# Book suggestions for Quantum Mechanics [duplicate]

I am an absolute newcomer when it comes to quantum physics. So kindly suggest me a book which covers all the fundamental ideas, equations and all such stuff related to qp, so that i can master the basics and then move on to the advanced stuff.Thank you.

## marked as duplicate by knzhou, CuriousOne, John Rennie quantum-mechanics StackExchange.ready(function() { if (StackExchange.options.isMobile) return; $('.dupe-hammer-message-hover:not(.hover-bound)').each(function() { var$hover = $(this).addClass('hover-bound'),$msg = $hover.siblings('.dupe-hammer-message');$hover.hover( function() { $hover.showInfoMessage('', { messageElement:$msg.clone().show(), transient: false, position: { my: 'bottom left', at: 'top center', offsetTop: -7 }, dismissable: false, relativeToBody: true }); }, function() { StackExchange.helpers.removeMessages(); } ); }); }); Aug 4 '16 at 6:07

If you want a book that covers the very basics, with the math and worked examples to give you confidence, I would recommend Quantum Mechanics Demystified by McMahon.

He tries to show you by doing the calculations, possibly at the expense of providing physical intuition. But if you want to learn the basics of Dirac notation over a long weekend, this is the book.

My only real complaint with this book is the number of typos, basically it was never edited, or it seems that way, but it keeps you alert. My own copy is full of handwritten corrections.

The other book I found useful was by Richard Robinett: Quantum Mechanics: Classical Results, Modern Systems, and Visualized Example, which covers more ground than McMahon, but also provides plenty of questions. There is a solution manual, but trying to get it can be awkward if you are not using it on a regular course.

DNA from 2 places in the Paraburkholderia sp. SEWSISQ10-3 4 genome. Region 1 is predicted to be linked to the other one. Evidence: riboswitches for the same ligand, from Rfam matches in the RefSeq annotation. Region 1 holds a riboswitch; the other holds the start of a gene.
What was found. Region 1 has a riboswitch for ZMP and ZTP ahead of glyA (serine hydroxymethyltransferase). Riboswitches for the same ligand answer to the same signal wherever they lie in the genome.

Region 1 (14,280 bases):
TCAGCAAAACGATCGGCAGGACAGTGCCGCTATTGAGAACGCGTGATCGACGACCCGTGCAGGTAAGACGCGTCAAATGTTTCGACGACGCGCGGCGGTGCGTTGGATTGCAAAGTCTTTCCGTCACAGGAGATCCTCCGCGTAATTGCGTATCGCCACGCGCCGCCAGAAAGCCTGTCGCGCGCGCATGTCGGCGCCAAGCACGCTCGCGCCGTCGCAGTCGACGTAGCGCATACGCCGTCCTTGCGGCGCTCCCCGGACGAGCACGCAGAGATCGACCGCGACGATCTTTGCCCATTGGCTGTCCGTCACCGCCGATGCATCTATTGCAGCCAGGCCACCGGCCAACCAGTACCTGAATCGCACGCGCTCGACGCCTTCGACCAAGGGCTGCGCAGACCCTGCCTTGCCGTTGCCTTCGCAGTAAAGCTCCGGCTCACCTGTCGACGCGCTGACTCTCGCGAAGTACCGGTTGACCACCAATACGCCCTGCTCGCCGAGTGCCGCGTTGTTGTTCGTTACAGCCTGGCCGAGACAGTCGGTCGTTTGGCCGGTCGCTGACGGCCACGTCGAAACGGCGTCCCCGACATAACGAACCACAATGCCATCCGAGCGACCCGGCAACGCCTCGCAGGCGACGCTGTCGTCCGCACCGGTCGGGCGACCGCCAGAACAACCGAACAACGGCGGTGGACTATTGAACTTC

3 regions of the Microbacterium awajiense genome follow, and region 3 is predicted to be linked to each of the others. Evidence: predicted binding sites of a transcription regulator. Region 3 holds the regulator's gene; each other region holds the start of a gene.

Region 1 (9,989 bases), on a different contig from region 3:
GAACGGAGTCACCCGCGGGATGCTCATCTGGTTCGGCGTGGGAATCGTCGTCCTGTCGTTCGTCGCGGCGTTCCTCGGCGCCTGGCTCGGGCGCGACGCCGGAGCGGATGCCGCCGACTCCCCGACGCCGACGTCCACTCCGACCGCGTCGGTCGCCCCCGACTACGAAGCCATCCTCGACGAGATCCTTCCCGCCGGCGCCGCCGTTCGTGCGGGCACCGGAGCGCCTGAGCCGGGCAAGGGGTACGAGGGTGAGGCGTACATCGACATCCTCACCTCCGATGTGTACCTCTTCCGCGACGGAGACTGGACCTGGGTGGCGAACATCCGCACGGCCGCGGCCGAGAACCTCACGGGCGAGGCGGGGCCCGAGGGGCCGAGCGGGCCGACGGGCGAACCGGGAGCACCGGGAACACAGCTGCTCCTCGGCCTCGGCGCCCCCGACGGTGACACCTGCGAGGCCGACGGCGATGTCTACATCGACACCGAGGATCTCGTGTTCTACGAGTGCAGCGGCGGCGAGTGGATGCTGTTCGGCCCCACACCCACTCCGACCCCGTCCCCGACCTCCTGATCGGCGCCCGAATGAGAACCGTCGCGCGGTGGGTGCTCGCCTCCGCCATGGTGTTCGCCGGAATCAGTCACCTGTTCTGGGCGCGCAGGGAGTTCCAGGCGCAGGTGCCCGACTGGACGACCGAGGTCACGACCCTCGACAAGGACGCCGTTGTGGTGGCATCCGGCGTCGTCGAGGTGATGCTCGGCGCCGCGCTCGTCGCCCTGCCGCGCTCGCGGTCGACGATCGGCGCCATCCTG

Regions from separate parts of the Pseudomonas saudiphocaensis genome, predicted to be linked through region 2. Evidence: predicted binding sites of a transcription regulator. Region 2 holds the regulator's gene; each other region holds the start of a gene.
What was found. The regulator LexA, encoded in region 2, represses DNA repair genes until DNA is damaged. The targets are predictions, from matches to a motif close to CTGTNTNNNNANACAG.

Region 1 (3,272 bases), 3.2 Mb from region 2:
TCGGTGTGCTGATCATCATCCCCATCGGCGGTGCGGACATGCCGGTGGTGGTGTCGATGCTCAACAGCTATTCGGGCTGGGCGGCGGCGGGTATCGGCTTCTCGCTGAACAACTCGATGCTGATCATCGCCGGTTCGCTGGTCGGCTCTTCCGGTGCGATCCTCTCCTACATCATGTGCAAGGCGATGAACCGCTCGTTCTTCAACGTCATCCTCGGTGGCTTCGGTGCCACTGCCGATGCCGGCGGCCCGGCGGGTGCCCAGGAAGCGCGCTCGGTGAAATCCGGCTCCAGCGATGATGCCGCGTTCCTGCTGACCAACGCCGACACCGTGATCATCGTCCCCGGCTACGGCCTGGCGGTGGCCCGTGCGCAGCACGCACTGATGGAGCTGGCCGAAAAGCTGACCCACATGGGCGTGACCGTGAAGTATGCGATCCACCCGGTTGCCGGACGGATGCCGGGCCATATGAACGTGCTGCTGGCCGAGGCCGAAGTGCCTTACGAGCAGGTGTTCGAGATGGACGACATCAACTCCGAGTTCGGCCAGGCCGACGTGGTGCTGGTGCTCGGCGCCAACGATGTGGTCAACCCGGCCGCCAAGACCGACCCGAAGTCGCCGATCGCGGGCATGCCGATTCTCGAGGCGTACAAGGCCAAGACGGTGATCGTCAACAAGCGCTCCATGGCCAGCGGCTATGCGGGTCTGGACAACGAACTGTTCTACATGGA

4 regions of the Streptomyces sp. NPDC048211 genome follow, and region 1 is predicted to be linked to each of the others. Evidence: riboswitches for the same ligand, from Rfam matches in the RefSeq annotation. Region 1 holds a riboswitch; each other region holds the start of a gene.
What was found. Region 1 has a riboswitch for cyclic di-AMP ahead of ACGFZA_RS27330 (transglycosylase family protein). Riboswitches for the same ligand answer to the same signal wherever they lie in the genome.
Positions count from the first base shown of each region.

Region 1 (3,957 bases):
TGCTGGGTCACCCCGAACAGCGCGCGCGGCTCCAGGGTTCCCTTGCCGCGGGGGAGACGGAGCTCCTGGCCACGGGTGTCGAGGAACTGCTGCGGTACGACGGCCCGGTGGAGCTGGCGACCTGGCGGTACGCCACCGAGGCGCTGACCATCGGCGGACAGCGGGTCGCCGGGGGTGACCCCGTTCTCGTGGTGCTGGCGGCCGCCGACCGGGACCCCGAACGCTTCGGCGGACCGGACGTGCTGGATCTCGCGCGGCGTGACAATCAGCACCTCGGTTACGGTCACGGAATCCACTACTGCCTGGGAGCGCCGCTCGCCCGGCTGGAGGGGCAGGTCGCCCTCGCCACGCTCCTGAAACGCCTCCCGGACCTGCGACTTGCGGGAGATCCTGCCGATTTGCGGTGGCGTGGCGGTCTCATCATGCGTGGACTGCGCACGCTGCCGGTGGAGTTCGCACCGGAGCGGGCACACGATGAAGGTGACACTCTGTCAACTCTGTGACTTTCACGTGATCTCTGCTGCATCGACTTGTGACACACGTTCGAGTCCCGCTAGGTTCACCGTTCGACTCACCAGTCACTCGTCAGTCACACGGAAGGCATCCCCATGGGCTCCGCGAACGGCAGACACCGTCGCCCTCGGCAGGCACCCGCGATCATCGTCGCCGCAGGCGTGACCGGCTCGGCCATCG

The last book is the old standby: Schaums, Quantum Mechanics, which gives a 4 page summary of each of the main aspects of basic Quantum Mechanics and then does 10 to 15 worked examples.

If you look at the table of contents on Amazon for each book, you will see which suits you.

An online course, with a free e book, is given James Binney of Oxford, which is on YouTube. Leonard Susskind also has a 14 part Q.M course for beginners on YouTube.

• No problem at all, but two things I learned were to take it slowly and absolutely definitely positively etc. etc......... Do the exercises. :) Best of luck with it. – user108787 Aug 4 '16 at 15:07

•David J. Griffiths, Introduction to Quantum Mechanics, 2nd Edition, Addison-Wesley Publishing Company, Reading, MA, USA (2004).
This is the reference book Mr.Xue, my Quantum Mechanics teacher recommend to us,and I am really appreciated that.
The main feature of the book is that it starts with the Schrodinger Equation directly,but not with the confusing (particularly,extra) development before that,which I thought is thoughtful for the beginners.With the structure of this sort, it's more easier for readers to construct the basic concept of quantum mechanics.
Another friendly feature of content of this book is that not only the fundamental knowledge that appears in major textbooks about Quantum Mechanics will be covered but also some common exhausted questions that may arise during the learning in reader's mind will be contained too. It's amazing to find the resonances between you and the auther on the same point.
In summarize,I thought it is just book you are looking for.